Economic Systems



The government owns most of the factors of production and decides how to distribute the resources and what services and products that will be provided. Communism is also known as command system, is a economics system where the upper level of government makes all the decisions. The state owns the land, natural resources, industry, banks, and transportation facilities. In communism, competition is not a problem because the government owns all basic means of production. Therefore, government gets most profit. Countries that are under a communist rule include China, North Korea, and Cuba.

"Economic Systems: Capitalism, Communism, and Socialism." Economic Systems: Capitalism, Communism, and Socialism. Web. 14 Jan. 2016.

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In Capitalism normal citizens own the means of production. Individuals have a free choice to make any economic decision that seems the best according to their lifestyle. In Capitalism, there is incentive for workers, investors, consumers, and business enterprises because there are no limits on success. Workers are rewarded for the quality of labor they provide. Overall, to enjoy pure capitalism there are five main factors: the private ownership or control of property/economic resources, free enterprise, competition among businesses, freedom of choice, and the possibility of profit. Capitalist countries that exist today consist of New Zealand, Australia, and the United States. They are capitalist countries because they all operate on the free-market principle. This means that buyers and sellers make free choices in the marketplace. These three countries also have mixed economies, which means that there is some government control on the economy but the people still have the freedom of choice.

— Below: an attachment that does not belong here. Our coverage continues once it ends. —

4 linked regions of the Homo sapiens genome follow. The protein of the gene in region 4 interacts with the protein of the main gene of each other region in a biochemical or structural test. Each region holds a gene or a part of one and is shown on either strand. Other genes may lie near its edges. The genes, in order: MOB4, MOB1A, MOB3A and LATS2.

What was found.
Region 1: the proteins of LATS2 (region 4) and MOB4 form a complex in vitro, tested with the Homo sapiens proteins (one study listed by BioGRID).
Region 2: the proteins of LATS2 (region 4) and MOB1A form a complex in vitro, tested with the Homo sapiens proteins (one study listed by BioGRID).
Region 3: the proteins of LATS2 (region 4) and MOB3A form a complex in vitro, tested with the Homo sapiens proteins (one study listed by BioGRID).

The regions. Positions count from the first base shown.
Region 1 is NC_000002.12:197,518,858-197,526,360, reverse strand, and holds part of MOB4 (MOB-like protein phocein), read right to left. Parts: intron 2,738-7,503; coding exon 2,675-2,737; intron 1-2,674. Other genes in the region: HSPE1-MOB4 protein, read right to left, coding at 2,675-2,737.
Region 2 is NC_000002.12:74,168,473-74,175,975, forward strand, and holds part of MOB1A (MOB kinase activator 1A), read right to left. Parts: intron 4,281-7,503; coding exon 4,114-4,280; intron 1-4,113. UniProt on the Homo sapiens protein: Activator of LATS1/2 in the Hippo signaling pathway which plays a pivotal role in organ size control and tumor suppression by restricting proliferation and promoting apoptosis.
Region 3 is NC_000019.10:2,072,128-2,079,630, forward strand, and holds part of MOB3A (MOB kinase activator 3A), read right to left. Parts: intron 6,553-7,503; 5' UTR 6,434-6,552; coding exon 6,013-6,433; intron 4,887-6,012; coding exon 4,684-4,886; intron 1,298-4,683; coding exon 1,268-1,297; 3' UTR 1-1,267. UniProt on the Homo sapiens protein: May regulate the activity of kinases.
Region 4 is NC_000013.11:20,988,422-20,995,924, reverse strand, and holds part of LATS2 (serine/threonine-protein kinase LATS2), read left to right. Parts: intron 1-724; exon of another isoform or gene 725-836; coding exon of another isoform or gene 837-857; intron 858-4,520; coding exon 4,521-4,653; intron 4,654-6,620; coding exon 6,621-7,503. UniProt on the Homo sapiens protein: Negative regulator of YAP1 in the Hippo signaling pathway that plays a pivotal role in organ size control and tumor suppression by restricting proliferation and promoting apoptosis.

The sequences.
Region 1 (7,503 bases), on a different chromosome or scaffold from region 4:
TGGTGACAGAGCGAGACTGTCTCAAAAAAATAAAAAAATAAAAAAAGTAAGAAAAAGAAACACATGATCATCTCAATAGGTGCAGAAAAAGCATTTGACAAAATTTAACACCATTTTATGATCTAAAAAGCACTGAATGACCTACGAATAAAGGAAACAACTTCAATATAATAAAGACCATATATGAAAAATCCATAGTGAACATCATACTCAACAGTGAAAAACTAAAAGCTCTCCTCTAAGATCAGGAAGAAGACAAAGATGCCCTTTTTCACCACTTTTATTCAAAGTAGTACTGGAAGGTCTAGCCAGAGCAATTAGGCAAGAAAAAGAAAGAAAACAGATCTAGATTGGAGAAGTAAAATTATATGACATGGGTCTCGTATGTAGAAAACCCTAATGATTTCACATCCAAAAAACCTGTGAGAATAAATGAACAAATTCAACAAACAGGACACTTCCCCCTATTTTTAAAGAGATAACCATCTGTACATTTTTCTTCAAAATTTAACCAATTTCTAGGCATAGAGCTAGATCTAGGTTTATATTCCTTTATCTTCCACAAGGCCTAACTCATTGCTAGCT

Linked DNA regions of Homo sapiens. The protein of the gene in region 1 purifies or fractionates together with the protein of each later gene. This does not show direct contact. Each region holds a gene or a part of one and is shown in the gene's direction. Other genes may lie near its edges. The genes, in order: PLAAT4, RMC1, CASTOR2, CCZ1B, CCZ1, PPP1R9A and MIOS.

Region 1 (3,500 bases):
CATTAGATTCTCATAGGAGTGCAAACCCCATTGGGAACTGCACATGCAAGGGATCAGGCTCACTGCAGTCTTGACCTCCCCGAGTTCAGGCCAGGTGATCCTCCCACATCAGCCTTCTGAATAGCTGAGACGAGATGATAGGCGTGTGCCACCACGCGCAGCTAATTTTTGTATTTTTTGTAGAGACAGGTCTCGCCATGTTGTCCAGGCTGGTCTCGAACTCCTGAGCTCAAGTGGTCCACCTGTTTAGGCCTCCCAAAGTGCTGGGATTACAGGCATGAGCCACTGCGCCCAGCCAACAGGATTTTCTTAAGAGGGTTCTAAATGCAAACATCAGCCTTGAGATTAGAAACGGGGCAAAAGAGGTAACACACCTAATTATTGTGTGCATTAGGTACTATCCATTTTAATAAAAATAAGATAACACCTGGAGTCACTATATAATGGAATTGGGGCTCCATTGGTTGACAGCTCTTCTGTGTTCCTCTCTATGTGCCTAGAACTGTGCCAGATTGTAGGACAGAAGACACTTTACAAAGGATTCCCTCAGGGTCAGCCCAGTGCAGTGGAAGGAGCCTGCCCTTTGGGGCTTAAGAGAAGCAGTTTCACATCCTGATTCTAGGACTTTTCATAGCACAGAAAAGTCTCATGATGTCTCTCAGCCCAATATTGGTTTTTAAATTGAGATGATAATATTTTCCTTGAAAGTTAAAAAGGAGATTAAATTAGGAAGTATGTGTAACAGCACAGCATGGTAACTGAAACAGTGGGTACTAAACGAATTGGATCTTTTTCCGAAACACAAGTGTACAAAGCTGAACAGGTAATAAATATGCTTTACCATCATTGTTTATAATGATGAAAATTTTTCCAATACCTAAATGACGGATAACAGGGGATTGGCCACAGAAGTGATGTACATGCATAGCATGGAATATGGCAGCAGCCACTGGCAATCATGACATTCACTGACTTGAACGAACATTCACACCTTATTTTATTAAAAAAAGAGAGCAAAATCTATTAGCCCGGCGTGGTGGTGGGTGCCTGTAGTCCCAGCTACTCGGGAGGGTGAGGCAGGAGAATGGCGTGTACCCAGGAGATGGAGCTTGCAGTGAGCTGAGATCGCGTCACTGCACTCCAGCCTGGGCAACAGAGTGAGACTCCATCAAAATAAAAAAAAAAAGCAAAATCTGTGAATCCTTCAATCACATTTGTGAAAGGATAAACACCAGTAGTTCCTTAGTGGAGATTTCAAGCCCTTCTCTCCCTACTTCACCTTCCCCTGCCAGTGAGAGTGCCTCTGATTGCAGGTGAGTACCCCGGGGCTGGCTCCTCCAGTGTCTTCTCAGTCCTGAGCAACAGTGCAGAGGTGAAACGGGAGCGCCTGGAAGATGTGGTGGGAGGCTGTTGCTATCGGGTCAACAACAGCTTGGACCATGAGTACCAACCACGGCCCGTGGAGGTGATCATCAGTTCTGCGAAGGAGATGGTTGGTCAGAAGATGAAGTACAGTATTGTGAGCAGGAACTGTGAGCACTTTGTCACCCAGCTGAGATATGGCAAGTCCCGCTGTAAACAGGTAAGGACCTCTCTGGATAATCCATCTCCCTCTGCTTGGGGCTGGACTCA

Ferguson, John Henry, and Dean Eugene McHenry. The American System of Government. 12th ed. New York: McGraw-Hill, 1973. Print.

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is the gateway between capitalism and communism. Socialism is an economic system where the means of production, such as money and other forms of capital, are owned by the state or public. A socialist economic system operates on the premise that what is good for one is good for all. Everyone works for their own good and the good of everyone else. The government decides how wealth is distributed among the people. Socialism breaks the capitalist monopolies means of production this restores the individual tools of labor. One of three nations that fit into this economy is Cuba is one of the most prominent socialist nations, by having a mostly state-run economy. Cuba has no stock exchange which is a good way to tell if there is a capital-free economy. 80% of Cuba’s working class are in some state-owned facility. A second nation that fits under the socialist economy is China; A large amount of the Chinese economy is still government-controlled, although the number of government programs has declined significantly. Universal health care, for example, is being discontinued. North Korea is a mostly state-controlled economy and has many social programs similar to that of Cuba’s social programs.

Shobhit, Seth. "Socialist Economies: How China, Cuba And North Korea Work | Investopedia." Investopedia. 15 Aug. 2014. Web. 14 Jan. 2016. <>.

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